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Concept Mapping

Dr. Tapan Dutta


Panskura Banamali College
Please
reset to
silent mode
all the
mobile
phone in
this session

Thank you
Cognition
(Cognitive Learning)
What does this word mean?
How about Recognize or Incognito?
(do these help)
What then is a cognitive view of
learning?
How might this contrast with a
behaviorist perspective?
Consider

Does our knowledge have a unique


structure in our minds, or is it just an
accumulated pile of information?
Changes in Epistemology

1950s Positivism and Logical


Positivism are Dominant
Cumulative progression of knowledge in a
rational and objective way

1960 to 1980s Constructivism and


Realist philosophies emerge
Knowledge as unique to the learner
Theory of Knowledge:

All knowledge is constructed by


human beings.

The process is influenced by:


idiosyncratic differences
I say treeand you visualize a concept of a pine, while
someone else thinks maple
the cultural milieu.
Tree for Easterner is not the same (potentially) as
Tree for someone who lives among cacti
Changes in Psychology

1950s -- Behavioral Psychology


is dominant, especially in USA

1963 -- Ausubels Psychology of


Meaningful Learning published

1980s Cognitive psychology moves to


dominance
David Ausubel (1968):
If I had to reduce all of educational
psychology to just one principle I
would say this:

The most important single factor


influencing learning is what the learner
already knows. Ascertain this and
teach him accordingly.*

* Epigraph, Educational Psychology: A cognitive view


Learning may vary from highly rote to highly meaningful
A Theory of Knowledge

Concept:

A perceived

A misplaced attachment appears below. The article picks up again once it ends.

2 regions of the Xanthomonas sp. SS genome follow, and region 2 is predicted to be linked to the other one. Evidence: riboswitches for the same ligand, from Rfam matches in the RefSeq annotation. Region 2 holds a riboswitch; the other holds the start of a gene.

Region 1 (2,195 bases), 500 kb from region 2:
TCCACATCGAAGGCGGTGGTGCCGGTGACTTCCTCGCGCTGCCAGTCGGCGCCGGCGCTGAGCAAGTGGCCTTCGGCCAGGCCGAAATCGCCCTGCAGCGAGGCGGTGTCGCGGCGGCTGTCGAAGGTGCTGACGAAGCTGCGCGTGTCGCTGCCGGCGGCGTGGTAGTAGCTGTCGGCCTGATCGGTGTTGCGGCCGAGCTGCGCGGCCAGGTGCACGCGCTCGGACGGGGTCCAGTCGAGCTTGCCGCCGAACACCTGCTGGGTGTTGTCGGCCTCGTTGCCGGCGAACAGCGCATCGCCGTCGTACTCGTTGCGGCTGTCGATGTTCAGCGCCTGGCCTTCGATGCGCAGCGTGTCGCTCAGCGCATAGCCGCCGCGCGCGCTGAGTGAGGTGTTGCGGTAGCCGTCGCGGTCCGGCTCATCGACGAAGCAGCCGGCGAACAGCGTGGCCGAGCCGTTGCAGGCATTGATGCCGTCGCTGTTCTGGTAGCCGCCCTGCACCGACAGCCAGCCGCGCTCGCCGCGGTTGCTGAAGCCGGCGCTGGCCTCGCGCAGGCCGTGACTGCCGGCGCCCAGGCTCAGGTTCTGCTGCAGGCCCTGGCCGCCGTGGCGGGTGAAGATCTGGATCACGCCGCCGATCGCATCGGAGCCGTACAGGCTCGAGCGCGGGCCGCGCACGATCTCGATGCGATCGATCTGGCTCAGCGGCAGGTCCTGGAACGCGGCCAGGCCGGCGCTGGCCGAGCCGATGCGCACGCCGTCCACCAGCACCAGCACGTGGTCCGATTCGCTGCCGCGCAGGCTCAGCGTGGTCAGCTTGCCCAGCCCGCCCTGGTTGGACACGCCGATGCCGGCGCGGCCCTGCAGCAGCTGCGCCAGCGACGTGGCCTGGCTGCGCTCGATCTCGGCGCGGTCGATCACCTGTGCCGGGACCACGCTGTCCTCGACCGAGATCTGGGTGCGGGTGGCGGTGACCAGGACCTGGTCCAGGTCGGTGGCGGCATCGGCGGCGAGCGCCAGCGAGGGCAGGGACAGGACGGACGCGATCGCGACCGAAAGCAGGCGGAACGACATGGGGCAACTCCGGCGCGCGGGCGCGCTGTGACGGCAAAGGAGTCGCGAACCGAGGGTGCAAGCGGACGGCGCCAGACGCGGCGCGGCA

regularity in events
or objects, or
records of events or
objects, designated
by a label
A Theory of Knowledge

Proposition:

Two or more
concepts combined
to form a statement
about something: a
unit of meaning
A Theory of Knowledge

All knowledge is
built up
from Concepts
and Propositions
A Theory of Knowledge

Concept Maps:

A tool to represent
the structure of
knowledge.

A tool to facilitate
Learning.
Building a Map

Start with a central question


What causes leaves to change color?
List relevant concepts
Sort, add, edit the concepts
Arrange concepts locally according to logical
relationships
Promote hierarchy (I dont follow this as much as I
should)
Use linking words/arrows to create propositions
Promote as many connections (links) as feasible
Concept Map about Concept Maps
New Theory of Learning

Key idea:

Each person must


construct her/his own
meanings for concepts
and propositions from
experiences over time,
building her/his
knowledge structure
Concept map for Paul drawn
from an interview in grade two
Concept map for Paul drawn
from an interview in grade twelve
Learning
Denny, a six year old, is asked to draw a map that shows his understanding of
8 common concepts

Concepts:

Water
Solid
River
Vapor
Steam
Ice
Liquid
Gas
Evaporate

Dennys knowledge does not include a meaning for vapor


Learning

Concepts:

Water
Solid
River
Vapor
Steam
Ice
Liquid
Gas
Evaporate

We can easily teach Denny the meaning of vapor and a new concept,
evaporate, by showing how they relate to his current knowledge.
Expert concept maps can scaffold learning.
Internet and other resources can be attached creating a knowledge model.
Expert Skeleton concept maps
can be prepared to aid study
Sample of concept maps that
might be built using the skeleton
Map made by three year old children
A 4-year old concept mapping relatives
Uses for Concept Maps

What did the Novak article indicate as


possible uses? (lets list some of these)
Cognitive Learning?

How might your own map about a topic


differ from a second graders?
# concepts included
# links
Differing degrees of hierarchy invoked
Let us try to map

Why do leaves turn colors?

What concepts are important here, do you


think? (Ill list them on board). Lets shoot
for 10.

Your group should build a map using our


map construction method.